Tel Aviv's Bariba offers dishes concocted for their health benefits as much as culinary intrigue.
By SHIRA TEGERPublished: JUNE 11, 2010 21:56Advertisement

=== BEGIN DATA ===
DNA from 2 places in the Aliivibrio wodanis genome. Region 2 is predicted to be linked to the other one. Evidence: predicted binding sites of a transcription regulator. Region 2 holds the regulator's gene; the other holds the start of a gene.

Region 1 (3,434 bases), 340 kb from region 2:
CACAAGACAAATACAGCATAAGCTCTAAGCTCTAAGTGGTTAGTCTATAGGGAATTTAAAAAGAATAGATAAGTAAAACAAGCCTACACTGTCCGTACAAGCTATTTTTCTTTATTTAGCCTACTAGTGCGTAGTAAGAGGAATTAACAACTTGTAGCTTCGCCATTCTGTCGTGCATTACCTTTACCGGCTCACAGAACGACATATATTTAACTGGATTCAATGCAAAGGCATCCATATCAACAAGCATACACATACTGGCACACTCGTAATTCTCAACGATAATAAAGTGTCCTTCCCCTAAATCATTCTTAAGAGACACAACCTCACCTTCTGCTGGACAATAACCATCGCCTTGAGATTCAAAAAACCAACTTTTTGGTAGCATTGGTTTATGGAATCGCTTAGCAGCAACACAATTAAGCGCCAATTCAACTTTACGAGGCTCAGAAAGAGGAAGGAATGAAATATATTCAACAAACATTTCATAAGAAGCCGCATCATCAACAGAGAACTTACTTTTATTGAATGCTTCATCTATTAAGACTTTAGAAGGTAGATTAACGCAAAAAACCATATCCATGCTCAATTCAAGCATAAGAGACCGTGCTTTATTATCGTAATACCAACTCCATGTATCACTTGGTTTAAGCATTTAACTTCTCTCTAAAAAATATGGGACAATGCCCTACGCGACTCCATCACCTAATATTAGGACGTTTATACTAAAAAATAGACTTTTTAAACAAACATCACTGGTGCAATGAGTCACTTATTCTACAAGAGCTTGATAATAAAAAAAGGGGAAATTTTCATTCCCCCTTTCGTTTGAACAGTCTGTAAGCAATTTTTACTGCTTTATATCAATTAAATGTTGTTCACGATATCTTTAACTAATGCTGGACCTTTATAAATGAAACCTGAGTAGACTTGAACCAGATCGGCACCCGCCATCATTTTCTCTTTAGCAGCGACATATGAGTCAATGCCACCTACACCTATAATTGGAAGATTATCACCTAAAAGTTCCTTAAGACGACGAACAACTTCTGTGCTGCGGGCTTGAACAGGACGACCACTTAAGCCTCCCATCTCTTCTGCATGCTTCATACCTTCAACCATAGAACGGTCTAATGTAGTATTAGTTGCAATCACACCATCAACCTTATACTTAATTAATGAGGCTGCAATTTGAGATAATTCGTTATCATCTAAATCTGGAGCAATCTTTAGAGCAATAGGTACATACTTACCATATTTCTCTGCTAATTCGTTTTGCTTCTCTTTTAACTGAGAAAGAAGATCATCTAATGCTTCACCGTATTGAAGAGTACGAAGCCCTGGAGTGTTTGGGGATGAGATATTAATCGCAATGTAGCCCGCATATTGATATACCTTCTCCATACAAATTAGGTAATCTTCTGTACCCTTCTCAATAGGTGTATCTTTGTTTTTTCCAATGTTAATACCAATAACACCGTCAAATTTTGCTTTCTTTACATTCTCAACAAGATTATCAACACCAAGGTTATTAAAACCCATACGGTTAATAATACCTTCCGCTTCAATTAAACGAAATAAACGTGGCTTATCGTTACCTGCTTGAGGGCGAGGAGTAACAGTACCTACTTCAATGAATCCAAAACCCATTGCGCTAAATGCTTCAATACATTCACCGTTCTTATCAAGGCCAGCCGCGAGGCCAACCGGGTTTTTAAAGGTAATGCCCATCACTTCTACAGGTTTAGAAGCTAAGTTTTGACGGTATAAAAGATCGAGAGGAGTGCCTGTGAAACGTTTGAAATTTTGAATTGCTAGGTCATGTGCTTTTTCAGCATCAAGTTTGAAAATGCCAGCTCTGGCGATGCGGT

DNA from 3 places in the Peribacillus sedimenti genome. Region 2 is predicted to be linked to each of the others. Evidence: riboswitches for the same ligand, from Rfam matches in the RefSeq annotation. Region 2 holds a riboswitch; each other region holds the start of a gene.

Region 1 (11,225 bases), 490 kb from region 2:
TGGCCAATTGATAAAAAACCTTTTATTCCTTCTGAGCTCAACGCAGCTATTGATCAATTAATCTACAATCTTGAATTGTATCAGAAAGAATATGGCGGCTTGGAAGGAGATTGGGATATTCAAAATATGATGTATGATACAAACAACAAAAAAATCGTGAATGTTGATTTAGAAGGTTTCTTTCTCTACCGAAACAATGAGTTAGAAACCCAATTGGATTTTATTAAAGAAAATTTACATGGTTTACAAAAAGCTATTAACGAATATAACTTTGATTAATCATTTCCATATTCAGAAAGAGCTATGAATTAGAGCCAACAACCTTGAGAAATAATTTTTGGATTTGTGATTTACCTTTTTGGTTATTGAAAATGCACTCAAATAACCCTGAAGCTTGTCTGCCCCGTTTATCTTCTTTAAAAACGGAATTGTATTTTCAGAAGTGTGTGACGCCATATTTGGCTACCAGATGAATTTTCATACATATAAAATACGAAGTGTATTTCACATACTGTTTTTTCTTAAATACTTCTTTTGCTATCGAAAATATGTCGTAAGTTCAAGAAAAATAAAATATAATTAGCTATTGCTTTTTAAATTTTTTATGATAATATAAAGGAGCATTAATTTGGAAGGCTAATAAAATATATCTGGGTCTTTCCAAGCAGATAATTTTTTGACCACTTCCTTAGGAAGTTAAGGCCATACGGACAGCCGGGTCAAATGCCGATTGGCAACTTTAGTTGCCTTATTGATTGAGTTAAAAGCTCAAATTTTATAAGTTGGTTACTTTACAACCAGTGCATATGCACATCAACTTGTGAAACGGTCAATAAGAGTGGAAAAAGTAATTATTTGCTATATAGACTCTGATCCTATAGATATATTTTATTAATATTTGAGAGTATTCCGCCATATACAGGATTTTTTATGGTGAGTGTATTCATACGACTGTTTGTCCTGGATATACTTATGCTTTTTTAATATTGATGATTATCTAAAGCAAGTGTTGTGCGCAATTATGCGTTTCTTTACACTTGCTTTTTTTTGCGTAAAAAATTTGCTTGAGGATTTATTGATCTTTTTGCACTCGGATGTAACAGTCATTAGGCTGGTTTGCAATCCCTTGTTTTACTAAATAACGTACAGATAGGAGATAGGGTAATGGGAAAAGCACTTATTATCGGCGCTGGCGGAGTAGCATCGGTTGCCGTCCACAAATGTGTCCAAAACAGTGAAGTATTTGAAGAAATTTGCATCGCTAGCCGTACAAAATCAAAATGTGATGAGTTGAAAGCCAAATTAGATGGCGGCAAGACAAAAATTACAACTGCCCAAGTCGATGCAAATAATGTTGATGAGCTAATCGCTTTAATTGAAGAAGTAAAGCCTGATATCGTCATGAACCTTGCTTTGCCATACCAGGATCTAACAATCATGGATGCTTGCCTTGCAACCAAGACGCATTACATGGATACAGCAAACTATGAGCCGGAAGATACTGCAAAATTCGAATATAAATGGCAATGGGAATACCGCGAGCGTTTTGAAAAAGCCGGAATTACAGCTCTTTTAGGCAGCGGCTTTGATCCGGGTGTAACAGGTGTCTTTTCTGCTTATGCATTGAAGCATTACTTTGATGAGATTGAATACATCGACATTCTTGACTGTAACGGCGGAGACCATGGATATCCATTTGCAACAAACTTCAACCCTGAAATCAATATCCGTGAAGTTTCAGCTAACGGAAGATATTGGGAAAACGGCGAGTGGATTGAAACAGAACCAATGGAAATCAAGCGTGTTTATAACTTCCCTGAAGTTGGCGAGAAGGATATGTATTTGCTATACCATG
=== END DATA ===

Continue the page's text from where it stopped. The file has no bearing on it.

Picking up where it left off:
When the desserts are the best part of the meal at a health food restaurant, what does that mean? Seriously – I have no idea. Well, “health food” may be misleading, as it probably conjures up images of bean sprouts, tofu and lots of lettuce. Maybe “healthful” or “nutritious” is a more appropriate description for Bariba.Since my last time reviewing the restaurant a year ago, much of the menu has changed. I’d remembered the fare as really good, but this time it was a bit spottier. The place still looks the same, with its light-colored concrete floors, wood-and-white décor and wallpaper, augmented by outdoor seating with a view of the Yarkon and Reading power plant.The menu is almost entirely enticing; there is nothing plain or sparseabout it, and none of the overused dishes found at most dairyrestaurants are offered. Below each item is a line explaining thenutritional benefits it offers.I sampled six appetizers. The house specialty is roasted pumpkin sliceson a bed of quinoa, accompanied by a mint-yogurt sauce and roastedpumpkin seeds (NIS 36). The quinoa, mixed with nuts and herbs, is fullof flavor; the sauce is delicious; the seeds are fun; and the pumpkintastes like, well, pumpkin. The walnut pâté (NIS 34) was somewhatlacking in flavor, although the accompanying pickled onions gave it aboost. Roasted peppers stuffed with goat cheese atop smoky eggplantcream (NIS 29) were a safe choice, as the whole affair wassatisfactory, if predictable.The presentation of the mullet tartare (NIS 42) beneath a hollowed-outtomato, surrounded by a sea of tomato coulis and sheep’s yogurt, wasquite attractive, as most of the dishes were. However, had the tomatobeen used as a bowl, it would have been easier to get at the fishwithout losing it in the overabundance of sauces on the plate. The fewpieces of mullet I was able to salvage were tasty, though.The herb-leaf salad with bulgur on mashed sweet potato and tehina paste(NIS 32) sounded intriguing. The bitter leaves and sweet potato shouldhave balanced each other, but the textures were a strange match. Wealso sampled the polenta with mushrooms and Parmesan foam (NIS 38),where the flavors worked but the polenta was a bit too liquid for mytaste.For our mains, we each took fish. I went with the mullet fillet coatedin purple crumbs and served with pea risotto (NIS 96), and my diningpartner chose the salmon in an apple-Early Gray gravy with red rice andan herb foam (NIS 94). I liked the beet-infused coating on my fish; itwas a hearty portion with delicate flavors. My dining partner wasn’tthrilled by his salmon, and I found it creamy almost to the point ofbuttery. The foamy sauce was pretty neat, though.We washed everything down with house lemonade (that lacked any evidenceof having been made with lemons) and some wonderful wines from Tavorand Carmel.Dessert, as I mentioned, was the showstopper. We had a crème brûléewith a light ginger accent (NIS 36) that was fantastic; a dish thatpurported to be caramelized bananas with thyme, meringue and caramelsauce (NIS 38) that thankfully had no hint of bananas in it but wasquite creamy, if sweet; a scoop of chocolate mousse (NIS 12) that wasperhaps too thick but was rich and delicious; and a cup of rosewatercream (read: malabi) topped with pomegranate syrup and pistachios (NIS12) that was also a nice treat.Bariba does its best to marry interesting cuisine to healthy cuisine,and everything really does sound good. Sometimes the execution falls abit short. Still, there are very few kosher options at the Port, andBariba has more selling points than just that.Bariba, Northern Tel Aviv Port,(03) 602-5026. Open breakfast-dinner. Kosher.
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